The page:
Herbert Sperling, a convicted drug dealer from Hell’s Kitchen who was accused of ordering the execution of Vincent C. Papa, the fellow mobster who masterminded the brazen theft of 400 pounds of French Connection heroin and cocaine from a police vault, died on July 3 at a hospital near Ayer, Mass. He was 79.
His death, which had not been announced, was confirmed by the Federal Bureau of Prisons, which did not specify a cause. He was being held at the Federal Medical Center-Devens, a long-term care facility about 40 miles west of Boston.
Mr. Sperling was among the first defendants to be sentenced to life imprisonment without parole, after federal judges were empowered to impose that penalty in the early 1970s in response to what was viewed as a national crisis over narcotics crime and addiction.
He spent nearly three-fourths of his life behind bars, including the last 45 years since his arrest in 1973 and subsequent conviction on drug-trafficking charges.
Prosecutors called him “the operational kingpin of a highly organized, structured and ongoing narcotics network” that smuggled heroin from France and distributed it mostly through black and Hispanic dealers on the East Coast.
Mr. Sperling had a well-deserved reputation for violence.
In 1977, he was indicted on charges of hiring three fellow inmates at the federal penitentiary in Atlanta to murder Mr. Papa, whom he suspected of turning police informant. Mr. Sperling was acquitted in the conspiracy, but two other defendants were convicted of fatally stabbing Mr. Papa in the back and chest at least eight times in a prison courtyard.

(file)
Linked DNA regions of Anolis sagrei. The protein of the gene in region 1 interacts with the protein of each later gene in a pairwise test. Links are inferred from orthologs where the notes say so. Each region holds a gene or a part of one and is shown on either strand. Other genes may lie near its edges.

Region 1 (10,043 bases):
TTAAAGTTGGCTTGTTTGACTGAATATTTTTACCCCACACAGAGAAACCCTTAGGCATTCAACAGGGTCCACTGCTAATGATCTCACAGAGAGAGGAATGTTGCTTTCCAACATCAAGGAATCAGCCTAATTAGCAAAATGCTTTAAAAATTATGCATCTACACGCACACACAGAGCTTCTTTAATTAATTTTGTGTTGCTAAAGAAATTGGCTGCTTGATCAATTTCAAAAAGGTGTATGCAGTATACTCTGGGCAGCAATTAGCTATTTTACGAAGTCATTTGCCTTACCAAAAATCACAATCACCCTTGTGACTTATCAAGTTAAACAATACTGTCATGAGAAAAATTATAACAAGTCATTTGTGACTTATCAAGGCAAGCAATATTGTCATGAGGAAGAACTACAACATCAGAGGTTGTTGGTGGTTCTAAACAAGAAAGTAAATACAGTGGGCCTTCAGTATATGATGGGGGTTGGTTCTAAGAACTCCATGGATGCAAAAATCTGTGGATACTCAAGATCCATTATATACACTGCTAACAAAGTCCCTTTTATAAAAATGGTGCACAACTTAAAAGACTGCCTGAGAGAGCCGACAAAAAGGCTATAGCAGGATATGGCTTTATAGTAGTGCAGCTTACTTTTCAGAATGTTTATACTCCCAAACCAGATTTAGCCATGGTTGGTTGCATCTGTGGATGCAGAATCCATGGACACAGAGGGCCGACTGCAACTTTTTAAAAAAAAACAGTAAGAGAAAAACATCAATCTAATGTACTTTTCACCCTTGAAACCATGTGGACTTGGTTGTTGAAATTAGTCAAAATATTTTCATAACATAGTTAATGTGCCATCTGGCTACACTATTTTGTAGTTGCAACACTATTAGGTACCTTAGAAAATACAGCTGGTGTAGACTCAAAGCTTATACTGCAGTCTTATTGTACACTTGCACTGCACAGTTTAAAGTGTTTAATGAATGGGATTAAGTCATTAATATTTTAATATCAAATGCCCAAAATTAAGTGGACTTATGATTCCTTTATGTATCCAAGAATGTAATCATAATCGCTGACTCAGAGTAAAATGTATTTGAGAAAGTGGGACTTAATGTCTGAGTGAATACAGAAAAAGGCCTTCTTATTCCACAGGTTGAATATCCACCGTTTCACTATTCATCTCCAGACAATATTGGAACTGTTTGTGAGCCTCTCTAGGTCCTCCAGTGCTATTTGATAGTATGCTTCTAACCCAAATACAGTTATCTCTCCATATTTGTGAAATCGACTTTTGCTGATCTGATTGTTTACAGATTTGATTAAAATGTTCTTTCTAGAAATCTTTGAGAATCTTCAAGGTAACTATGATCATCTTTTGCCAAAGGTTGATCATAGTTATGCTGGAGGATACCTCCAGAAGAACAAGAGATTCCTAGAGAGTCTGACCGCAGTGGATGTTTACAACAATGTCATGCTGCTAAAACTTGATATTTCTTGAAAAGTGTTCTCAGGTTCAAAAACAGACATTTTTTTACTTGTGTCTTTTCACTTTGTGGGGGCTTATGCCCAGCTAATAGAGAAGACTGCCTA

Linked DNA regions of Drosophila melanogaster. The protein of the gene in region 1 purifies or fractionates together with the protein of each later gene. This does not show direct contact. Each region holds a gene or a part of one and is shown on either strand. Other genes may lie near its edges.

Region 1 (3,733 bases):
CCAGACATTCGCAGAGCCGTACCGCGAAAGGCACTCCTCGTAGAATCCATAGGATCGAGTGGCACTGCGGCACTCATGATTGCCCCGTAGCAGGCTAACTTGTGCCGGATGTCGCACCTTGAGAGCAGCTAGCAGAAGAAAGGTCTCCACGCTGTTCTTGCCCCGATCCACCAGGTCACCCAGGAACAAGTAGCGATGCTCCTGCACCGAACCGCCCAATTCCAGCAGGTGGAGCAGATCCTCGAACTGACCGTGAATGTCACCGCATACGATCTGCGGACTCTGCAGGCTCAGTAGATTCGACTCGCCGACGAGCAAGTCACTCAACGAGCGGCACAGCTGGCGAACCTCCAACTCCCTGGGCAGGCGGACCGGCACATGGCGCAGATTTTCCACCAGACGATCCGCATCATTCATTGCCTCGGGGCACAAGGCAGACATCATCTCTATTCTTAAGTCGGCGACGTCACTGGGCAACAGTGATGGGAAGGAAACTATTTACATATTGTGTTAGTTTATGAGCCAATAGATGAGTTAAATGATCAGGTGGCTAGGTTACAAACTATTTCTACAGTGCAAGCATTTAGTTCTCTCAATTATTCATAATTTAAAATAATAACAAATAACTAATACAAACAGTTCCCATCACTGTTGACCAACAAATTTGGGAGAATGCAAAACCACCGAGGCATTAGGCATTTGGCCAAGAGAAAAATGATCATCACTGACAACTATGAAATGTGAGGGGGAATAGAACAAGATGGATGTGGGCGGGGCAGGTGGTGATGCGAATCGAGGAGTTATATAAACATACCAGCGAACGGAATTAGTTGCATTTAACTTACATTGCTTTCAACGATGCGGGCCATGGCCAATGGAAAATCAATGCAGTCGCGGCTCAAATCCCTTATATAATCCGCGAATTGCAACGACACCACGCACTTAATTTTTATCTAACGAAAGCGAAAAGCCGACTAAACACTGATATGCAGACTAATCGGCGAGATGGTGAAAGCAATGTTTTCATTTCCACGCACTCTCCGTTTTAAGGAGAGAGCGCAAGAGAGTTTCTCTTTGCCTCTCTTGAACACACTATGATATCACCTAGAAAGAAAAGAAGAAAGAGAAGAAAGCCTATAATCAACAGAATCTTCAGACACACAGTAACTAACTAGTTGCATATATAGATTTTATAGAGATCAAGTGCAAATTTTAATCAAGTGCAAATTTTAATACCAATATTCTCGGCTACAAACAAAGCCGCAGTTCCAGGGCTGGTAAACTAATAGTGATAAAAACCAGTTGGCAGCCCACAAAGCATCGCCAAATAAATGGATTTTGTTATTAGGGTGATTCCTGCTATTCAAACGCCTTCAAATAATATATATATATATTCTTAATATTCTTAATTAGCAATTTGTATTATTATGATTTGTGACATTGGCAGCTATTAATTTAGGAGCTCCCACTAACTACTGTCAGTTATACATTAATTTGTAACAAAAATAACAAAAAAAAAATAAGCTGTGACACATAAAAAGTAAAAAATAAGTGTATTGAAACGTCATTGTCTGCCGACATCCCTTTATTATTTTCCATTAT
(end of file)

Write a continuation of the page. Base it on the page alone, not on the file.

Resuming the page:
Mr. Papa had been convicted of choreographing the audacious theft by rogue police officers of tens of millions of dollars worth of drugs from the New York Police Department’s evidence room in Lower Manhattan in the early 1970s and replacing it with bags of flour and cornstarch. The crimes kick-started a consequential corruption investigation of the police.
Much of the heroin had been seized in 1962 in the Bronx from the car in which it had been shipped from the French port city Marseille. The successful investigation in the case inspired the Oscar-winning 1971 movie “The French Connection.”
Mr. Sperling was also suspected in the death of Louis J. Mileto, whom police identified as a courier for the Sperling heroin ring. Mr. Mileto’s frozen, headless and limbless torso was found in 1972 in the trunk of a gutted car in the Hudson Valley. He was identified by his teeth, which were found in his stomach. Investigators said he had swallowed them during a vicious beating.
A 5-foot-5, barrel-chested high school dropout, Mr. Sperling was volatile, foulmouthed and unapologetic.
When the police asked him to identify the source of two pistols and an ax that were found in the trunk of his leased car, and that were later linked to three murders, he replied, “Damned if I know,” adding, using an expletive, “And you can be sure I’ll never rent no car from Avis again.”
Even at his sentencing, when he faced mandatory life imprisonment, he affected a James Cagney swagger and delivered a tirade in which he refused, as he put it, to “beg for mercy” (which Cagney ultimately did in his 1938 crime film “Angels With Dirty Faces”).
Instead, Mr. Sperling described himself as a “known bookmaker and gambler who had been victimized by false narcotics charges,” and, facing the venerable Judge Milton Pollack, boasted, “I am and always will be a better man than you.”
“All I want is justice,” Mr. Sperling insisted, “which I couldn’t get.”
To which Judge Pollack replied, “Mr. Sperling has eloquently requested a just and fair sentence.” The judge then meted out the maximum on each of several charges.